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CUSMA comes into force and Biden is elected President: Calmer seas ahead for U.S.-Canada trade?

Author(s): Alan Kenigsberg, Gajan Sathananthan

Dec 8, 2020

After a rocky 2019, global trade faced another challenging year in 2020 with the COVID-19 pandemic and continued aggressive trade actions by the United States.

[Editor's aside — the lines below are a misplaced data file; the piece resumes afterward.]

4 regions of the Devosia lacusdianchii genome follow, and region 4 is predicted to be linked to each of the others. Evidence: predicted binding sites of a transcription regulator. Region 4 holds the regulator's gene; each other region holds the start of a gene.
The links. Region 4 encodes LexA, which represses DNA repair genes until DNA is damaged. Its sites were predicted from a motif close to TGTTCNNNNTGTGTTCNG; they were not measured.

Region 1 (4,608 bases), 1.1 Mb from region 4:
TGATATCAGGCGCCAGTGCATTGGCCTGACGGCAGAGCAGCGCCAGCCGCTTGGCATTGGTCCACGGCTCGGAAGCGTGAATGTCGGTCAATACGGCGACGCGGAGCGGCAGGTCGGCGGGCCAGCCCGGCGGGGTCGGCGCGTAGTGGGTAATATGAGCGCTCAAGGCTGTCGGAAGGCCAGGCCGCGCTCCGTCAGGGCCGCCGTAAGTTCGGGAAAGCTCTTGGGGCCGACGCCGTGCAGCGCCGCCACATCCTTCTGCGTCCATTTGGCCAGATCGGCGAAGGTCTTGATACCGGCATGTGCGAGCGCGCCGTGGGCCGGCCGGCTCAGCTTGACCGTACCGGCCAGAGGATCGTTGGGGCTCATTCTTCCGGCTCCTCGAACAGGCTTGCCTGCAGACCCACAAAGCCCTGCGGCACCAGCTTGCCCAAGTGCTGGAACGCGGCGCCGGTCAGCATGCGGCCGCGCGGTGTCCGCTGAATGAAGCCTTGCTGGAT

The largest change to Canada’s global trading relationships occurred close to home, with the implementation of the Canada-U.S.-Mexico Agreement (CUSMA), the successor to the North American Free Trade Agreement (NAFTA). However, the stability many had hoped CUSMA would bring to Canada-U.S. trade was short lived. Only a few months after the implementation of CUSMA, the Trump administration levied tariffs on certain Canadian aluminum goods due to alleged surges in imports, and Canada announced potential countermeasures in retaliation. Though the United States ultimately suspended the tariffs before the application of Canadian countermeasures, there remains some risk that they could be reapplied in the wake of the U.S. election (though a Biden presidency would materially reduce this risk). With all of this happening alongside a global pandemic that disrupted supply chains and introduced new “protectionist” attitudes, 2020 proved to be an eventful year in cross-border trade...